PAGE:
Modern Geolinguistic Tenets and the Diffusion of Linguistic Innovations in Late Middle English

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In this paper we intend to reconstruct some of the geographical aspects that may have contributed to the diffusion of linguistic innovations from London to the rest of the country in the late Middle English period. We accept the geolinguistic tenet that interpersonal communicative contacts between potential adopters are basic in the diffusion of linguistic innovations and that these are (and possibly were) remarkably facilitated in urban centres. Particularly three factors are of paramount importance in the study of the spatial diffusion of linguistic innovations: a) the population density of the areas involved and its distribution; b) the physical distance between them; and c) the distance or similarity of the linguistic systems peculiar to each area. We believe that the demographic evidence afforded by the Poll tax returns of the 14th century, combined with the specific analysis of geographical communications in late medieval England, may allow us to establish a hypothetical 'gravity model', in the geolinguistic sense, and to speculate on the interurban courses followed by linguistic innovations from London throughout the rest of the country.

1. Introduction: Standardisation and geography

Recent approaches to the subject of standardisation tend to question the assumption that a single ancestor underlies the development of standard English. Instead, it is widely acknowledged, in accordance with variationist methodology, that the process comprises the "selection" and "acceptance" or "diffusion" of features from a range of social and regional varieties -- including those which, according to Samuels (1963, 1972: 165-170), were promoted to the status of incipient standard norms at different localities from the late thirteenth century. As a result, the standardisation of English is no longer seen as a "linear, unidirectional development", but as "a set of processes which occur in a set of social spaces, developing at different rates in different registers, in different idiolects..." (Wright 2000: 6; see also: Wright 1996; Hope 2000: 51). As regards the "acceptance" or "diffusion" of historical standard norms, the conclusions of recent sociolinguistic studies on the spread of linguistic innovations o ver the social space have proved to be quite useful. In this way, several studies have correlated graphemic, morphological and syntactic characteristics of late Middle and early Modem standard Englishes with the reconstructed pyramid of social ranks and networks in these periods. This process has been related to mobile individuals from the middle echelons of society who could have established loose-knit networks in largely populated towns, like London and Calais (Nevalainen and Raumolin-Brunberg 1996; Rissanen 2000; Conde Silvestre and Hernandez Campoy, fc.). Concerning the spatial diffusion of incipient standard variants, the proposals of human geography and geolinguistics may also be considered in connection with historical stages of language development. As Britain has stated "[t]he analysis of spatiality is critically important if we wish to fully understand the processes involved in the diffusion of linguistic innovations" (1991: 25 1-252), and this tenet, in our opinion, should hold for both present and past states.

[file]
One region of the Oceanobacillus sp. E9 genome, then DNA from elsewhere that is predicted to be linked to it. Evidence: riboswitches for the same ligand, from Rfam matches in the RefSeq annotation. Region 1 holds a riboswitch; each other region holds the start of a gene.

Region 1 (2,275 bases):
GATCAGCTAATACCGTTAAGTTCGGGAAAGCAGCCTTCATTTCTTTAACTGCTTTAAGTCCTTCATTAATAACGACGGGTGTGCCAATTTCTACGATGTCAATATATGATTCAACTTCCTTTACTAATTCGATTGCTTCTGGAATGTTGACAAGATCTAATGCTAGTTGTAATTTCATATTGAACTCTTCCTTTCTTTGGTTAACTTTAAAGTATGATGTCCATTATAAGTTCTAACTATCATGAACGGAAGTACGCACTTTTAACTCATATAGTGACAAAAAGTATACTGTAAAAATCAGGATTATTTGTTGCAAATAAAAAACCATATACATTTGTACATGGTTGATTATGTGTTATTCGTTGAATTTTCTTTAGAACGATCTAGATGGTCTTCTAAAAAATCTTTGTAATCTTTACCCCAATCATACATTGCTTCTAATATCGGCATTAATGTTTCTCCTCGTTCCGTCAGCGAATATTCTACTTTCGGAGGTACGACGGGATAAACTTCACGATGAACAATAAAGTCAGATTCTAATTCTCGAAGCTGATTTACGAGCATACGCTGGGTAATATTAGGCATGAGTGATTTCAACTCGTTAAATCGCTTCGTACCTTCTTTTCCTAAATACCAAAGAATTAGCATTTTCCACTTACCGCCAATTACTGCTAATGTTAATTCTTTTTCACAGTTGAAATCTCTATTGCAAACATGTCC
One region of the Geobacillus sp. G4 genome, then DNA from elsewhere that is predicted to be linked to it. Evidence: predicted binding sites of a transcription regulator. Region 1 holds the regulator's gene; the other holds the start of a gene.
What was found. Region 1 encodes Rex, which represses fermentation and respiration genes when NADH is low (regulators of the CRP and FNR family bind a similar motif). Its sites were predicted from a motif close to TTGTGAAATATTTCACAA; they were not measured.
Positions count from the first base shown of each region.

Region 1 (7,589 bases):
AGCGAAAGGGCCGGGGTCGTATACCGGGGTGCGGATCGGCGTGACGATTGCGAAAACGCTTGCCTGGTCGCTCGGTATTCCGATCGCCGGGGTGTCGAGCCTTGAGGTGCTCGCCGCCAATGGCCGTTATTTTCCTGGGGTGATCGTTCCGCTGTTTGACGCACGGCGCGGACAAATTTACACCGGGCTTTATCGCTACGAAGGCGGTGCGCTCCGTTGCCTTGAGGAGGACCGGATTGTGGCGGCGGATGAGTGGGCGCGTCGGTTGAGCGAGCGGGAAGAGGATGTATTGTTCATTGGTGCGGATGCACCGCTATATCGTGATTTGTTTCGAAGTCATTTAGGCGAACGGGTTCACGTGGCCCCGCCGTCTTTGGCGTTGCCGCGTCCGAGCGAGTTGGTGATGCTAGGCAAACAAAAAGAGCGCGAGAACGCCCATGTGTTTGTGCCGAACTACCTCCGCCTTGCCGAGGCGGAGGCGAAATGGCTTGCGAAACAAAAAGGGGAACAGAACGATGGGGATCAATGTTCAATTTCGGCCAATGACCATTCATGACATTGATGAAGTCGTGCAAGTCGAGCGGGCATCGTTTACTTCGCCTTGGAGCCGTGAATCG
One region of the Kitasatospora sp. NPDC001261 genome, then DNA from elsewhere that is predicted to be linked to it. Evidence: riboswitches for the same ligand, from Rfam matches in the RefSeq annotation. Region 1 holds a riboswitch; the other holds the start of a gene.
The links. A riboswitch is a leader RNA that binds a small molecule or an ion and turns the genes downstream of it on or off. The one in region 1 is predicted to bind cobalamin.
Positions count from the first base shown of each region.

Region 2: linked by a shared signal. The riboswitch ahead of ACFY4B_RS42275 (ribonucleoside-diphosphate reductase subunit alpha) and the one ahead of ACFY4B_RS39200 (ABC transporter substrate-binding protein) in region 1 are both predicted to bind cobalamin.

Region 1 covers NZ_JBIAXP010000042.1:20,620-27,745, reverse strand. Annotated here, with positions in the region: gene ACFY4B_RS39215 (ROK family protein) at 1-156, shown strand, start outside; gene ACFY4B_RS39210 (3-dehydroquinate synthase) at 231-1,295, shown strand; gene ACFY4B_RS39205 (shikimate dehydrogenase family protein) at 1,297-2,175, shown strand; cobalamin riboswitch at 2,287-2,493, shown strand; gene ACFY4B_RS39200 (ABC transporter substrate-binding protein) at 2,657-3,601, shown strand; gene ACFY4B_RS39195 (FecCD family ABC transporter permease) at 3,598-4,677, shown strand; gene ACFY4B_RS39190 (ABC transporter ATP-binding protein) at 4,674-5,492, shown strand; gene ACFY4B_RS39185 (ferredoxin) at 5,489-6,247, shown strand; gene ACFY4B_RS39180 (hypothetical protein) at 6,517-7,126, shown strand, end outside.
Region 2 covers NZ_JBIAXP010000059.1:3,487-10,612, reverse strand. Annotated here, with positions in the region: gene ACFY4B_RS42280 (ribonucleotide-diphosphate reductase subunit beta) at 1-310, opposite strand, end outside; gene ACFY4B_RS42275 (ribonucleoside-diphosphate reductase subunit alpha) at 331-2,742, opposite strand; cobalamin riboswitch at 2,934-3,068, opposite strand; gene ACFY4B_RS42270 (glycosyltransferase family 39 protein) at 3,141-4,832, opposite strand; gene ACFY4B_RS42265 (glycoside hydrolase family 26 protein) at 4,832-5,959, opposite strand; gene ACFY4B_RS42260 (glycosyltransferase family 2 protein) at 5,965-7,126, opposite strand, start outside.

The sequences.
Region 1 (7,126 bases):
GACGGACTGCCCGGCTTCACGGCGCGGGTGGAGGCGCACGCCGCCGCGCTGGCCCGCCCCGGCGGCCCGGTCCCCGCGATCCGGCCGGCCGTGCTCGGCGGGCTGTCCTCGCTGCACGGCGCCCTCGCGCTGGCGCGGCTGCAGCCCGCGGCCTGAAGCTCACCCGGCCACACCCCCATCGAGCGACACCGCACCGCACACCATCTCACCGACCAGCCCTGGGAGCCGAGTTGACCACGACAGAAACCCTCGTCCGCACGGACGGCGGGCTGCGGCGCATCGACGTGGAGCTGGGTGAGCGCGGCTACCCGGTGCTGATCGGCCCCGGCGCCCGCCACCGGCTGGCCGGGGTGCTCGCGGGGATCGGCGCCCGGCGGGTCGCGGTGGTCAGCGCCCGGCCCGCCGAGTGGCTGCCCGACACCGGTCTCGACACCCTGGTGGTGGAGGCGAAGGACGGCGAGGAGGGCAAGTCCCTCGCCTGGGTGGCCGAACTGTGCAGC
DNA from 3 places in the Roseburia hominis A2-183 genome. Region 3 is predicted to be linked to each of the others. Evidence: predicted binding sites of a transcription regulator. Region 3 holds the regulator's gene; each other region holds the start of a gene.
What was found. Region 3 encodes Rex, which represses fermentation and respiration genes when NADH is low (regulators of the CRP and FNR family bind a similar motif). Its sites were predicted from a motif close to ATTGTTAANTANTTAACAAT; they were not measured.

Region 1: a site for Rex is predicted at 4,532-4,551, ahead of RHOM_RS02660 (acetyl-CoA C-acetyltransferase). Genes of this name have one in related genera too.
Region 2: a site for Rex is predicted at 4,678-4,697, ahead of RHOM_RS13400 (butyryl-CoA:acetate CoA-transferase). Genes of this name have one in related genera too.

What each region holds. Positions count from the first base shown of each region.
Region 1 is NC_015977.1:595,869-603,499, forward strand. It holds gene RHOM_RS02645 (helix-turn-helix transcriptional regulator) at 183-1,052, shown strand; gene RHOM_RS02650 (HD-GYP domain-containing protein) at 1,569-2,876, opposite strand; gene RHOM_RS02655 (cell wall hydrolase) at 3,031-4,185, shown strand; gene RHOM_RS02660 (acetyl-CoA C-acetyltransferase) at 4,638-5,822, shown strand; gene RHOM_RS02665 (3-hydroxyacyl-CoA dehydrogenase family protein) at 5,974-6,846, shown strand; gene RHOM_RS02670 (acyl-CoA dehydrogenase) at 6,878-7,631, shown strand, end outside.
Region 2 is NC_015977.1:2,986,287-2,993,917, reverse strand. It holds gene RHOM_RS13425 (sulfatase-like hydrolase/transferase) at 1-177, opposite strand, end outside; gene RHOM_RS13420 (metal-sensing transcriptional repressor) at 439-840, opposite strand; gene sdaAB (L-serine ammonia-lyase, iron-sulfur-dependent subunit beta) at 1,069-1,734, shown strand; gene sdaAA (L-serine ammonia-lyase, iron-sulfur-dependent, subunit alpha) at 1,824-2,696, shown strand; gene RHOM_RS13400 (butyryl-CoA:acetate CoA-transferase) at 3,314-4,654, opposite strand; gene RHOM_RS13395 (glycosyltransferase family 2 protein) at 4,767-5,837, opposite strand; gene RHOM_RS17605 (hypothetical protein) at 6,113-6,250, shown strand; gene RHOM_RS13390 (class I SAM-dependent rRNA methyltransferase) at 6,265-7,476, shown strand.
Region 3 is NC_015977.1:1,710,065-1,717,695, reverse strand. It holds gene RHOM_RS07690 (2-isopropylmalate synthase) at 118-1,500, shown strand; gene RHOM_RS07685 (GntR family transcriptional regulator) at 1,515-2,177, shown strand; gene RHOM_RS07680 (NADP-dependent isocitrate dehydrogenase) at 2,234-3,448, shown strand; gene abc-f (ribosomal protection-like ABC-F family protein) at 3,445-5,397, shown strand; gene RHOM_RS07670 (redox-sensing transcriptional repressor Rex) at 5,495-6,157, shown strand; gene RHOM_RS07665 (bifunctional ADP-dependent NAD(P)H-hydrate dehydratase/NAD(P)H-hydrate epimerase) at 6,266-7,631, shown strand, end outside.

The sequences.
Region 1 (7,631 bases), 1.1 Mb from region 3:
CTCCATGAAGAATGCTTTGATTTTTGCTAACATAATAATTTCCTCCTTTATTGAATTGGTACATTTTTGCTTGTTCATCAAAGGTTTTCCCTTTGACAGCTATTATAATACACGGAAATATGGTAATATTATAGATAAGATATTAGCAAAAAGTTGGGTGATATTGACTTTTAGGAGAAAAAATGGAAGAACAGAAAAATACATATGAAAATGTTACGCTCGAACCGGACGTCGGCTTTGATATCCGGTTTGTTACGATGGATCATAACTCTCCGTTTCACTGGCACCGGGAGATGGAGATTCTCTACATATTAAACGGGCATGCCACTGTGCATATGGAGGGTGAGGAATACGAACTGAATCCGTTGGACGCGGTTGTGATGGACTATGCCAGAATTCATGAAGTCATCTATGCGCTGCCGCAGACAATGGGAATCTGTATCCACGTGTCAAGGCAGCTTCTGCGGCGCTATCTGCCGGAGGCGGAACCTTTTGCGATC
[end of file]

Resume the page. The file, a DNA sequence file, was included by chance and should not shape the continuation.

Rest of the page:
Parallels between the historical conditions in medieval and early renaissance Europe and those of modern underdeveloped countries are often drawn. This procedure is sometimes adopted in historical geography, which may underestimate the demographic and functional roles of urban nuclei in earlier periods, in view of the existence of demographic distances between a limited number of relatively large concentrations of people and a scattered, more or less even, distribution of population in the country. If this is so, the process of "epidemic" or "contagion" diffusion, traditionally represented by the wave model, may have been more widespread in earlier times than nowadays, so that linguistic innovations in late Middle English or early Modem English would have radiated from a focal area and reached physically nearby locations before those at greater distances. …


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